A Hatful of Apples, or Your September Book of Days

Short and sweet: Here is your printable Convivio Book of Days calendar for September. Autumn is coming, and so is, hopefully, an abundant apple crop. This is what we dream of here in Florida, where apples will not grow. Oranges, mangoes, carambola and papaya…. all grow readily here, but it is the humble apple I wish for most.

Cover star this month: a painting, most likely from the late 1890s, called “Harvest.” It’s by American artist Levi Wells Prentice, who was self-taught and associated with the Hudson River School––and there you have another thing I tend to look longingly toward as autumn color sweeps across the land: the Hudson River Valley and the legends and lore of writers like Washington Irving. Each autumn, I find myself pulling down one of his books from the bookcase. I find myself a cozy chair and read a tale or two about the Hudson Valley he loved so much. Washington Irving: he’s like Father Christmas to those of us who love autumn.

I already know I’ve got busy days ahead so I cannot guarantee you’ll hear from me before a couple of red letter days pass this month. Both come on Monday, when it will be Labor Day once again. We think of it as our unofficial close to summer in these United States of America, but more than this, it is the day we set aside to honor the workers upon whose labor this nation was built. Later that evening, with the setting sun, Rosh Hashanah, the Jewish new year celebration, will begin. It is a time for sweet things, as simple as a slice of apple, dipped in honey.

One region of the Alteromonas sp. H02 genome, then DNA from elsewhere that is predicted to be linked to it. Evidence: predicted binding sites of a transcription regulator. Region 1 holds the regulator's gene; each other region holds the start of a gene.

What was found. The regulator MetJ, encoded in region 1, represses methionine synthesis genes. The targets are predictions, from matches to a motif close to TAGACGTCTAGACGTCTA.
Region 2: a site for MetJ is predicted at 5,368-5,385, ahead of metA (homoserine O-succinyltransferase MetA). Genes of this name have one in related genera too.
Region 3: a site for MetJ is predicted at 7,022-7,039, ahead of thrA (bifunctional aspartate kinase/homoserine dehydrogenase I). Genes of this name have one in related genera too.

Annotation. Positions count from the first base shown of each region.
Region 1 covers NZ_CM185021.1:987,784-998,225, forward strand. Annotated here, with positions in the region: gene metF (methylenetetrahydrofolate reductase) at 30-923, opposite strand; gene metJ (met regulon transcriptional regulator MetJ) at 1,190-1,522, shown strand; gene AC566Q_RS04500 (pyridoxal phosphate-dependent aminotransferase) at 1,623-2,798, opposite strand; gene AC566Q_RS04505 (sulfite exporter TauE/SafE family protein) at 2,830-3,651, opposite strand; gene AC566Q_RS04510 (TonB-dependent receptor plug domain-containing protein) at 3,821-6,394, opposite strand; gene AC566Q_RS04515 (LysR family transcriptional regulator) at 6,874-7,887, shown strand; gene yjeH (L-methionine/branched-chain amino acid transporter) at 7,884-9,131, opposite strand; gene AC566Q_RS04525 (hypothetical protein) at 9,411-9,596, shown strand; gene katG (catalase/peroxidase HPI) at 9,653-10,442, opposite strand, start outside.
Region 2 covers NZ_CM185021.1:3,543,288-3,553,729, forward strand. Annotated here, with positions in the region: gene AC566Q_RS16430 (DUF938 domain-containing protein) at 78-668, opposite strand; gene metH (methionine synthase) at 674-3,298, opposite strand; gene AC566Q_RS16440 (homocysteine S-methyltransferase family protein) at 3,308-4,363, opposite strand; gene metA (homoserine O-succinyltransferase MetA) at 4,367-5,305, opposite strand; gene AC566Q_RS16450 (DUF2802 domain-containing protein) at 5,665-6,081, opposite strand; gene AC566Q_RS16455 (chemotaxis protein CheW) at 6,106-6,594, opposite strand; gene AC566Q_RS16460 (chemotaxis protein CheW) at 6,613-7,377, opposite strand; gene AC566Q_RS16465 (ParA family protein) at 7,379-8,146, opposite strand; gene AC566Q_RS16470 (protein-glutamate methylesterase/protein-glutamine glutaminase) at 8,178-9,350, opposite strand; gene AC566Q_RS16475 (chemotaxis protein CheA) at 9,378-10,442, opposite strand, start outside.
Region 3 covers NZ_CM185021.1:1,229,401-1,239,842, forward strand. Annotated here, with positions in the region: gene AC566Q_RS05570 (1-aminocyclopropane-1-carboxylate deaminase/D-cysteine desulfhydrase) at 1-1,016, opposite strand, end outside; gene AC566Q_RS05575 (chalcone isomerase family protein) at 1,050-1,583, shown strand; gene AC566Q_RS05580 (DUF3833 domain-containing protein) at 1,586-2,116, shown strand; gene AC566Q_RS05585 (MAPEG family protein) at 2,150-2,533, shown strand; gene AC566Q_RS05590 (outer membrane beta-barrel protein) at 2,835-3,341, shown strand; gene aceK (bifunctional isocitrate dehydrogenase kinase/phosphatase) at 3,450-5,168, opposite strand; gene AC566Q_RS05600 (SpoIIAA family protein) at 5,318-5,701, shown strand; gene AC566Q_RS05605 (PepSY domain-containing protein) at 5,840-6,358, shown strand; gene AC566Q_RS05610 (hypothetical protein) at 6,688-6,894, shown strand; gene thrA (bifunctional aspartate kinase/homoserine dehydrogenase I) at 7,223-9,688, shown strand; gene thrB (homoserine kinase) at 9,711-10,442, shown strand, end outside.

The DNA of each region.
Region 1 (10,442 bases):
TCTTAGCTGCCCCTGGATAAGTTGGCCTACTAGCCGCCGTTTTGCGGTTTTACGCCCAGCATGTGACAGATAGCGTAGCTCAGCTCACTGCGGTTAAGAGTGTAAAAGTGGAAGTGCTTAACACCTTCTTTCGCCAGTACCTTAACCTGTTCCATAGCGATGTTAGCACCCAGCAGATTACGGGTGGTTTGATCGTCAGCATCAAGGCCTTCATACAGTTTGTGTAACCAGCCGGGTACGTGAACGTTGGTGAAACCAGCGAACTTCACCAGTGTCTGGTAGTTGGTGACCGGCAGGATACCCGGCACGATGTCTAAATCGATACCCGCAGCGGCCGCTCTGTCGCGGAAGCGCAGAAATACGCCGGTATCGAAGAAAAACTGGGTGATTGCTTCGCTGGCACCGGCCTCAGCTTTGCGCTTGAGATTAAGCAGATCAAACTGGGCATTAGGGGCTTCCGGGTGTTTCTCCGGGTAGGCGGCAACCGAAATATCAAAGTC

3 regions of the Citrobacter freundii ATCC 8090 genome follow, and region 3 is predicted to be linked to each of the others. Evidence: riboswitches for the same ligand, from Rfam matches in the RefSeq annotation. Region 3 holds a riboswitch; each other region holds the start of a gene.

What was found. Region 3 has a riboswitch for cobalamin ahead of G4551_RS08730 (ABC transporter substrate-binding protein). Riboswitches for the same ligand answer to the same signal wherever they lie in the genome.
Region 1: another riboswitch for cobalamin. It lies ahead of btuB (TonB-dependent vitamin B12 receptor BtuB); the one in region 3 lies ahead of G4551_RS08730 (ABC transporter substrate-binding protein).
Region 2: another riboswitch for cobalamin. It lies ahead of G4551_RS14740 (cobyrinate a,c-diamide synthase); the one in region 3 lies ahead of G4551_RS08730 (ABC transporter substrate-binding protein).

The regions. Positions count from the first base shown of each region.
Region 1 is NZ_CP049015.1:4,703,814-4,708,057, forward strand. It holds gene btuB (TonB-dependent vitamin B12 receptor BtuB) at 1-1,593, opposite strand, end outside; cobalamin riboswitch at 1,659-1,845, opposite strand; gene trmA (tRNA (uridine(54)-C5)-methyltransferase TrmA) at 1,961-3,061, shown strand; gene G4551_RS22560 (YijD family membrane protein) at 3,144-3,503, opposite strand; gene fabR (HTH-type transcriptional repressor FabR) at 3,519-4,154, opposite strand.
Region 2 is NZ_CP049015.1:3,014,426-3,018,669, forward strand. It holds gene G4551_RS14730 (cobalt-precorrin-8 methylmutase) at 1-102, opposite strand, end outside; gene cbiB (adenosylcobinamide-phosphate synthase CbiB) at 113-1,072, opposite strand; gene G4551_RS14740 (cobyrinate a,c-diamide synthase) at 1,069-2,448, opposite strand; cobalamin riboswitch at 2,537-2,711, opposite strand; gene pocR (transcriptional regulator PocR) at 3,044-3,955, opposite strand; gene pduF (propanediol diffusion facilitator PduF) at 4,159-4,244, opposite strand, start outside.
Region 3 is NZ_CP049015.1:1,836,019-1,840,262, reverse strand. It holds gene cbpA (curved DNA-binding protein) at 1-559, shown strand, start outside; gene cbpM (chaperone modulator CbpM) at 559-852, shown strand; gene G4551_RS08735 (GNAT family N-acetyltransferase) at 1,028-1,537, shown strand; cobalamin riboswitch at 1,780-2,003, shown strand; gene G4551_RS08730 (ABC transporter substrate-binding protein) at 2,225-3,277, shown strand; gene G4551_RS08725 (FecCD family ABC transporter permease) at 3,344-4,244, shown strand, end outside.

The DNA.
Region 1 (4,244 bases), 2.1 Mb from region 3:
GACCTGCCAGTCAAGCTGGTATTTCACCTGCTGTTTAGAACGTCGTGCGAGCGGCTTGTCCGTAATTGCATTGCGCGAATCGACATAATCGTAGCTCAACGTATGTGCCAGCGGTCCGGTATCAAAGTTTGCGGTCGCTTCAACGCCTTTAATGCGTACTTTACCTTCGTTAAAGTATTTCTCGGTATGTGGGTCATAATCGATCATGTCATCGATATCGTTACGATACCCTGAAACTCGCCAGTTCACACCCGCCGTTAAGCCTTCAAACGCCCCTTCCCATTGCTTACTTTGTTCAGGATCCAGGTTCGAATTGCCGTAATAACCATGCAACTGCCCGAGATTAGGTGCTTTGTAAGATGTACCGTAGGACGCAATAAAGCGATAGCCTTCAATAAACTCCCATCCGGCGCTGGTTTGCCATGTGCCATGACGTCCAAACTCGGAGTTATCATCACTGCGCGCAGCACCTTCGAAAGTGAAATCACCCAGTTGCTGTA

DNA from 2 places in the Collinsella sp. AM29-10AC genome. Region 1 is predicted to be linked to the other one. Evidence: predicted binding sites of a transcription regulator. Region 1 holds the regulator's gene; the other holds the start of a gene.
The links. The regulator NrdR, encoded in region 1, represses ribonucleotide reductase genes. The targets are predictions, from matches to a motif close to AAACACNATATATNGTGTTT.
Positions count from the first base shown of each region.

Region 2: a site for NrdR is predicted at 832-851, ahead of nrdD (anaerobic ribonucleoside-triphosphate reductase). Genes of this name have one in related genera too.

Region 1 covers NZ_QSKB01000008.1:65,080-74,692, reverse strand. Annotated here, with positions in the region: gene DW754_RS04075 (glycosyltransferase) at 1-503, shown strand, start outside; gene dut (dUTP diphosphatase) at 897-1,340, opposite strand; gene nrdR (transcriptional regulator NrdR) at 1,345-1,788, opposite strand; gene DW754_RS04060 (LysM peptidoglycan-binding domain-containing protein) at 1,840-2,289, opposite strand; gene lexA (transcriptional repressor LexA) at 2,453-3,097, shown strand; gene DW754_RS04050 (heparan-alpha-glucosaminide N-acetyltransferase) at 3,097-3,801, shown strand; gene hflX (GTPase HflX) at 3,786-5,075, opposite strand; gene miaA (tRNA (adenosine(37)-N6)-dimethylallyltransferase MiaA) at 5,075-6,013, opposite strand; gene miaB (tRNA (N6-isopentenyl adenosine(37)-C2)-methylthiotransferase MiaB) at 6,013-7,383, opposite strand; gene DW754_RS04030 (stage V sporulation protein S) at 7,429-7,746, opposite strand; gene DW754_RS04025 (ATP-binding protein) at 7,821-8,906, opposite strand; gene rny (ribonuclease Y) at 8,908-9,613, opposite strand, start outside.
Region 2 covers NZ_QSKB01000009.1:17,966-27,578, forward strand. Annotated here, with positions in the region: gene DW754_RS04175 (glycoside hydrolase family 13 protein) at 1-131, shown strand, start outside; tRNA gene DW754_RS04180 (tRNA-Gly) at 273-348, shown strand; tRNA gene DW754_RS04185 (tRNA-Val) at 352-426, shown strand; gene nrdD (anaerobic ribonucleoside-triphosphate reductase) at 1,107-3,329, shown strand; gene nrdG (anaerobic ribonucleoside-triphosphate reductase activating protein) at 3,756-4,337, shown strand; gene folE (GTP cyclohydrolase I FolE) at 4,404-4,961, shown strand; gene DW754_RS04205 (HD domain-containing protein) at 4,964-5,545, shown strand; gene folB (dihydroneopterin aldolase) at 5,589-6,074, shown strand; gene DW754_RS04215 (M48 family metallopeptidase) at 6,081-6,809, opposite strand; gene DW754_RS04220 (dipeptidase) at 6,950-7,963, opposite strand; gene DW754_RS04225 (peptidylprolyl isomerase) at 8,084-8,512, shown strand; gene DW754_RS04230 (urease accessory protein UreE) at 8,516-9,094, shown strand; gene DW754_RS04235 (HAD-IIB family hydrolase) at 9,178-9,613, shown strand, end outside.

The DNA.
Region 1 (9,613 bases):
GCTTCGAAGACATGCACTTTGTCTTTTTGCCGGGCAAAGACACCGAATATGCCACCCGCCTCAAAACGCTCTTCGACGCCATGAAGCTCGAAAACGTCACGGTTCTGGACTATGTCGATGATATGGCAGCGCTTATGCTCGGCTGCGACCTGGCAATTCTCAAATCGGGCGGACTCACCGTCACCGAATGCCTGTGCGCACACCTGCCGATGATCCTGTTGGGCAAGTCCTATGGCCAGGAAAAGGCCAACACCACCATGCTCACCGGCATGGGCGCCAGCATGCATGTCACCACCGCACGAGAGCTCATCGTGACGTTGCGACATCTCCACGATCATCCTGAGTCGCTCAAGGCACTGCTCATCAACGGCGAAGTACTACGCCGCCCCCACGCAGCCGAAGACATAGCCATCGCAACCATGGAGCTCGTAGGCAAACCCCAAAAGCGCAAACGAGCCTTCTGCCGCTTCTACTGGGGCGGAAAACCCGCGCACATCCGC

And there, short and sweet as promised, is your invitation to this month’s calendar. I think you’ll like it. It’s a PDF that you can print and pin to your wall, and it is a fine accompaniment to this blog. Over at the website, our Summer High Five Sale continues for just a few days more, but I’ll be writing again soon with news about our upcoming autumn sale, which features a bigger discount but also a higher minimum… so if you’re planning a purchase, well, plan accordingly. Currently, and for the next few days, take $5 off your order of $35 or more with discount code HIGH5.

Summer here persists a while longer, but knowing autumn is coming to the Hudson River Valley and other points north is all I need to know. I’m with you in spirit.


Image: “Harvest” by Levi Wells Prentice. Oil on canvas, circa 1890s [Public domain] via Wikimedia Commons.


For the Brewers & the Printers

Benjamin Franklin was a printer by trade and if he indeed said the words that many attribute to him (“Beer is proof that God loves us and wants us to be happy”), he probably would have been a big fan of the Feast of St. Augustine, which comes today, this 28th day of August, for St. Augustine is a patron saint of printers and of brewers, too. Ah, but the attribution, we know, is false, and there is some evidence that Mr. Franklin was not terribly fond of beer in printshops, anyway. He was known, when he was a London printshop apprentice, to have been more interested in water than beer, much to the astonishment of his fellow typesetters and printers, many of whom would down a few pints over the course of a workday.